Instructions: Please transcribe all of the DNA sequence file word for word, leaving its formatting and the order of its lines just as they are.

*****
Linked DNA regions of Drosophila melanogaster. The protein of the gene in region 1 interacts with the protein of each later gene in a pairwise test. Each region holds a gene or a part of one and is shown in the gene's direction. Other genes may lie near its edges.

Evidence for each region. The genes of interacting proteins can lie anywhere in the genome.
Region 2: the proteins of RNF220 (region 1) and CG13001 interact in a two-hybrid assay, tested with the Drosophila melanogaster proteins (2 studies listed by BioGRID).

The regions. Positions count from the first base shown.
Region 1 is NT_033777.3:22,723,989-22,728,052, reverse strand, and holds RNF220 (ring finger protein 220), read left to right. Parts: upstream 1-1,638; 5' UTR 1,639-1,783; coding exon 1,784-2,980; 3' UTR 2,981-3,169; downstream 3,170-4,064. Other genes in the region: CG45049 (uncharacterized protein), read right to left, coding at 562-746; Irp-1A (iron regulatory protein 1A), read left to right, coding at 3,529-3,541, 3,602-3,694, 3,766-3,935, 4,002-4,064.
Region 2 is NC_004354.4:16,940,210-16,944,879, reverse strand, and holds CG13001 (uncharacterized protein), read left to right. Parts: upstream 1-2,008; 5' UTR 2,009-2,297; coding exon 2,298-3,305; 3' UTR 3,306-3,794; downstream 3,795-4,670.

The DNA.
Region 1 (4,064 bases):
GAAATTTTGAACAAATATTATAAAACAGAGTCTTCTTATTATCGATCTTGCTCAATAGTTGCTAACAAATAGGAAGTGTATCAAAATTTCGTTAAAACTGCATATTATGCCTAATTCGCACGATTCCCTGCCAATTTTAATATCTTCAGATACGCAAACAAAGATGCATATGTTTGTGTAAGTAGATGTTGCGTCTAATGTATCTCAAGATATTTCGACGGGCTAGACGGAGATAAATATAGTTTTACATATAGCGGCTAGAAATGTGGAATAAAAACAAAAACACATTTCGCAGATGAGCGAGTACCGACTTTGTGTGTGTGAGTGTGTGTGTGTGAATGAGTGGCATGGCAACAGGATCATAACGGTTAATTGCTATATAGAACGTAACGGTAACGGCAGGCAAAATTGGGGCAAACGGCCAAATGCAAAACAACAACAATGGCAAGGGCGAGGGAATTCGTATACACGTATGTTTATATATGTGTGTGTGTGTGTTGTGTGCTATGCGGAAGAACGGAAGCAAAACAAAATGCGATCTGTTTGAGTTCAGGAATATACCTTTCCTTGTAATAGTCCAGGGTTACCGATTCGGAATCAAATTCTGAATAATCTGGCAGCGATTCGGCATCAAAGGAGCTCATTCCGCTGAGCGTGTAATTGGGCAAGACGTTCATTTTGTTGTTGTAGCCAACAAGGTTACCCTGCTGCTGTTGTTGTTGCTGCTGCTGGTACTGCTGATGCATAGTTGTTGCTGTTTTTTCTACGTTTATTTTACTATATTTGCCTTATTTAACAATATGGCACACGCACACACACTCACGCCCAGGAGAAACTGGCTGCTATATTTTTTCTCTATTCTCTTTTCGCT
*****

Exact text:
Linked DNA regions of Drosophila melanogaster. The protein of the gene in region 1 interacts with the protein of each later gene in a pairwise test. Each region holds a gene or a part of one and is shown in the gene's direction. Other genes may lie near its edges.

Evidence for each region. The genes of interacting proteins can lie anywhere in the genome.
Region 2: the proteins of RNF220 (region 1) and CG13001 interact in a two-hybrid assay, tested with the Drosophila melanogaster proteins (2 studies listed by BioGRID).

The regions. Positions count from the first base shown.
Region 1 is NT_033777.3:22,723,989-22,728,052, reverse strand, and holds RNF220 (ring finger protein 220), read left to right. Parts: upstream 1-1,638; 5' UTR 1,639-1,783; coding exon 1,784-2,980; 3' UTR 2,981-3,169; downstream 3,170-4,064. Other genes in the region: CG45049 (uncharacterized protein), read right to left, coding at 562-746; Irp-1A (iron regulatory protein 1A), read left to right, coding at 3,529-3,541, 3,602-3,694, 3,766-3,935, 4,002-4,064.
Region 2 is NC_004354.4:16,940,210-16,944,879, reverse strand, and holds CG13001 (uncharacterized protein), read left to right. Parts: upstream 1-2,008; 5' UTR 2,009-2,297; coding exon 2,298-3,305; 3' UTR 3,306-3,794; downstream 3,795-4,670.

The DNA.
Region 1 (4,064 bases):
GAAATTTTGAACAAATATTATAAAACAGAGTCTTCTTATTATCGATCTTGCTCAATAGTTGCTAACAAATAGGAAGTGTATCAAAATTTCGTTAAAACTGCATATTATGCCTAATTCGCACGATTCCCTGCCAATTTTAATATCTTCAGATACGCAAACAAAGATGCATATGTTTGTGTAAGTAGATGTTGCGTCTAATGTATCTCAAGATATTTCGACGGGCTAGACGGAGATAAATATAGTTTTACATATAGCGGCTAGAAATGTGGAATAAAAACAAAAACACATTTCGCAGATGAGCGAGTACCGACTTTGTGTGTGTGAGTGTGTGTGTGTGAATGAGTGGCATGGCAACAGGATCATAACGGTTAATTGCTATATAGAACGTAACGGTAACGGCAGGCAAAATTGGGGCAAACGGCCAAATGCAAAACAACAACAATGGCAAGGGCGAGGGAATTCGTATACACGTATGTTTATATATGTGTGTGTGTGTGTTGTGTGCTATGCGGAAGAACGGAAGCAAAACAAAATGCGATCTGTTTGAGTTCAGGAATATACCTTTCCTTGTAATAGTCCAGGGTTACCGATTCGGAATCAAATTCTGAATAATCTGGCAGCGATTCGGCATCAAAGGAGCTCATTCCGCTGAGCGTGTAATTGGGCAAGACGTTCATTTTGTTGTTGTAGCCAACAAGGTTACCCTGCTGCTGTTGTTGTTGCTGCTGCTGGTACTGCTGATGCATAGTTGTTGCTGTTTTTTCTACGTTTATTTTACTATATTTGCCTTATTTAACAATATGGCACACGCACACACACTCACGCCCAGGAGAAACTGGCTGCTATATTTTTTCTCTATTCTCTTTTCGCT